English version

bouncy

From Longman Dictionary of Contemporary Englishbouncybounc‧y /ˈbaʊnsi/ adjective  1 HIT/BUMP INTOa bouncy ball etc quickly moves away from a surface after it has hit it2 JUMPa bouncy surface is made of a substance that makes people move up and down when they are on it The new bed is nice and bouncy.3 ENERGETICsomeone who is bouncy is always very happy, confident, and full of energy4 DChair or material that is bouncy goes back to its shape when you press itbouncily adverbbounciness noun [uncountable]
Examples from the Corpus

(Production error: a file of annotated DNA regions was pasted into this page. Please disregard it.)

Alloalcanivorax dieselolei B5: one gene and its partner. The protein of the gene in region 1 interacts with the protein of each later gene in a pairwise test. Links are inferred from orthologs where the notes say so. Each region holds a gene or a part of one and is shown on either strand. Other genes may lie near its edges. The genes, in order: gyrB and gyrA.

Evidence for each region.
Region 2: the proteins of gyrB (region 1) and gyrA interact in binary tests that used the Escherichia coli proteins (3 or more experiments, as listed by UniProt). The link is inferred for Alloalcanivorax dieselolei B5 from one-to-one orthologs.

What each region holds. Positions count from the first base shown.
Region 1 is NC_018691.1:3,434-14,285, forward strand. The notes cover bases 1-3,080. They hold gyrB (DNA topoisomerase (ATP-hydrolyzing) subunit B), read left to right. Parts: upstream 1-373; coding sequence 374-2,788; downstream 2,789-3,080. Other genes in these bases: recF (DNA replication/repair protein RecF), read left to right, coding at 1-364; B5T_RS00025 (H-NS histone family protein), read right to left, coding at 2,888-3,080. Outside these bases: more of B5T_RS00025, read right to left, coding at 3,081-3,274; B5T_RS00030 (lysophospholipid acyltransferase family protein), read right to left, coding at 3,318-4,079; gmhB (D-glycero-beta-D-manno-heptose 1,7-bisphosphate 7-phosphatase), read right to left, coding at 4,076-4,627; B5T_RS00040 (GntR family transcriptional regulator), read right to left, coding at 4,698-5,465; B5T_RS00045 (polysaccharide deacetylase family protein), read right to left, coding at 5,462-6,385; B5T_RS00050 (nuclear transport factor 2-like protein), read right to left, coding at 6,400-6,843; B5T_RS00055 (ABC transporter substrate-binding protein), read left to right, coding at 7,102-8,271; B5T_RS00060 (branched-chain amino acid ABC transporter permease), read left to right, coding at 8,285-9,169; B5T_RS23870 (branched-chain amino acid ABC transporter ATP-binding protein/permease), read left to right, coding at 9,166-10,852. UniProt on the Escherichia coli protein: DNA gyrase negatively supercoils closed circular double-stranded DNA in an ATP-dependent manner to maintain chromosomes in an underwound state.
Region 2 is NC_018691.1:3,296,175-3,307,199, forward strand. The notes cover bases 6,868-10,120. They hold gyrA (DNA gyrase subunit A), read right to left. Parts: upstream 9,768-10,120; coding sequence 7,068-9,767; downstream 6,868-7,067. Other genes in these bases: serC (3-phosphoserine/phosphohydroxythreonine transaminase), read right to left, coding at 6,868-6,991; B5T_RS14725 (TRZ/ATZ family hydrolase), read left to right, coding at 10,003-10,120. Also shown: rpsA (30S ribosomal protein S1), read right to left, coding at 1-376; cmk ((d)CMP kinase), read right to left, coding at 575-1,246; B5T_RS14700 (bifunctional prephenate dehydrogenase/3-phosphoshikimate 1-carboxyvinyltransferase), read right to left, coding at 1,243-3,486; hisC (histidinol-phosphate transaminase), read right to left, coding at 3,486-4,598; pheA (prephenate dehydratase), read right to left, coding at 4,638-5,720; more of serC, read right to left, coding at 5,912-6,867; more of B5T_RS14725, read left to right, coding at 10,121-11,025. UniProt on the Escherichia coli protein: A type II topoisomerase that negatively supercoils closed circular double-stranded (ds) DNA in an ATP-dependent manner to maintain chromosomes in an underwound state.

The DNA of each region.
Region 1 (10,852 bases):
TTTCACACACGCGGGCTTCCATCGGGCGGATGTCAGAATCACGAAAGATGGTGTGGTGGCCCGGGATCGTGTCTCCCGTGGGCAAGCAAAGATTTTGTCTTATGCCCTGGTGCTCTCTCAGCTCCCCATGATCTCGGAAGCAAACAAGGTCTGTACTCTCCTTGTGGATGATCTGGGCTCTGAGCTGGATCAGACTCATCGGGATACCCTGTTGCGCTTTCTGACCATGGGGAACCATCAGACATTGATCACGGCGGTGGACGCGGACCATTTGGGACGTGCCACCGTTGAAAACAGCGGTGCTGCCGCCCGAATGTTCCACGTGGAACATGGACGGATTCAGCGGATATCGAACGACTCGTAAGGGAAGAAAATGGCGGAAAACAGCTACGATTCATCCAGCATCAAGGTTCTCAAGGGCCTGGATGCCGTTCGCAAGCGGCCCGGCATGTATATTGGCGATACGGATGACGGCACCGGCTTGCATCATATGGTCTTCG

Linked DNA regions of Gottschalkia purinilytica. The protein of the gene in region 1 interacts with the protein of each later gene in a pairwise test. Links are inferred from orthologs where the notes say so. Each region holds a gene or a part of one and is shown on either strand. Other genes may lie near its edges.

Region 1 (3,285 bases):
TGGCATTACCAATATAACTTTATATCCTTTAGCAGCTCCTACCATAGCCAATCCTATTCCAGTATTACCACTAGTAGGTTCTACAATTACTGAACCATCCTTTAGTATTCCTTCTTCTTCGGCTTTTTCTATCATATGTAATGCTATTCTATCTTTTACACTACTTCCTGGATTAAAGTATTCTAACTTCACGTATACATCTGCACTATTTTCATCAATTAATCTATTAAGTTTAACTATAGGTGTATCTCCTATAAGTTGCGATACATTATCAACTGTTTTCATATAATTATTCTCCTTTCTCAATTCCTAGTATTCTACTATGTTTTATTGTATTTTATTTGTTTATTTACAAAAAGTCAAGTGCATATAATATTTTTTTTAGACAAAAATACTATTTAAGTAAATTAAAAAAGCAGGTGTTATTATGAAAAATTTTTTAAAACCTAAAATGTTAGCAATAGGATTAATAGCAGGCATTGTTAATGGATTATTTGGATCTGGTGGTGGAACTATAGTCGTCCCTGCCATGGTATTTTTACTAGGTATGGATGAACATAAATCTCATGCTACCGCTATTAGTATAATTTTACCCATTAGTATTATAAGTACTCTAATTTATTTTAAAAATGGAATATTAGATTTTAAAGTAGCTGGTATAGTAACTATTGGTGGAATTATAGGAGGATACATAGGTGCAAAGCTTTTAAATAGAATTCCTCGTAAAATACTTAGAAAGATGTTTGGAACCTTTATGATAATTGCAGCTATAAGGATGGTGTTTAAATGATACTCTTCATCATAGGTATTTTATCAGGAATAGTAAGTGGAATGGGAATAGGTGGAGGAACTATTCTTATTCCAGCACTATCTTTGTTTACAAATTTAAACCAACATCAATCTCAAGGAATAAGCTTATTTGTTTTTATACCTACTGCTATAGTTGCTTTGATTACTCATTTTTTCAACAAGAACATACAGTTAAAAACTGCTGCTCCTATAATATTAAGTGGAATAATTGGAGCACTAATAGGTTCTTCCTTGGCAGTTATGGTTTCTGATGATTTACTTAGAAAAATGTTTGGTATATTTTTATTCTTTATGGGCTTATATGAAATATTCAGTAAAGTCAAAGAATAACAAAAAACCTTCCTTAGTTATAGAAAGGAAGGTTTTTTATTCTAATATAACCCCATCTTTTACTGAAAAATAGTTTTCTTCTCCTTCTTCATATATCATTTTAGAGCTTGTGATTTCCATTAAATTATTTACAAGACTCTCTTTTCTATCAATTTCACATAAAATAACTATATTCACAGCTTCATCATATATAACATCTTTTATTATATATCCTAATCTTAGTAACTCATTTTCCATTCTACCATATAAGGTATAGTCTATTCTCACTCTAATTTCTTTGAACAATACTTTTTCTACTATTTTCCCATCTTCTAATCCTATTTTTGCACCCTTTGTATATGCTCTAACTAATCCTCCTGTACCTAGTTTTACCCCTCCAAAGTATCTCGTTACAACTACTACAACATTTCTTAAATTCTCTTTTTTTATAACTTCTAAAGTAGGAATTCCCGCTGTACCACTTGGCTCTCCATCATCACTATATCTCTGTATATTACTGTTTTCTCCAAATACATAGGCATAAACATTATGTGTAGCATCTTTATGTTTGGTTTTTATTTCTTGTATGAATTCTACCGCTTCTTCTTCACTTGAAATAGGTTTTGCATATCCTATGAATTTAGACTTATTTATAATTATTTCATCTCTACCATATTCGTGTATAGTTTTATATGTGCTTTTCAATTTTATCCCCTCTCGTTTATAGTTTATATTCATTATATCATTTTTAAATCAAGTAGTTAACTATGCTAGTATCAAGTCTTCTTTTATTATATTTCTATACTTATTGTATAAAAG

bouncyHis walk is brisk and bouncy.It's what makes your hair bouncy and pliable.I love these bouncy chairs. They're really comfortable.bouncy country musicThis means they must be mounted on a strong flat base on a good floor - not bouncy floorboards.To ease his anxiety, he forced himself to go a little faster, his lope bouncy from his hobbling knee.A light, bouncy martial arts comedyadventure tailor-made for Chris Farley, the unlikeliest ninja of them all.a bouncy ride over rough roadsMiguel scanned it as Spider hopped away from the car with his bouncy street shuffle.More is needed from Keith Piper, a nimble, bouncy type of wicketkeeper who has already scored a first-class hundred.
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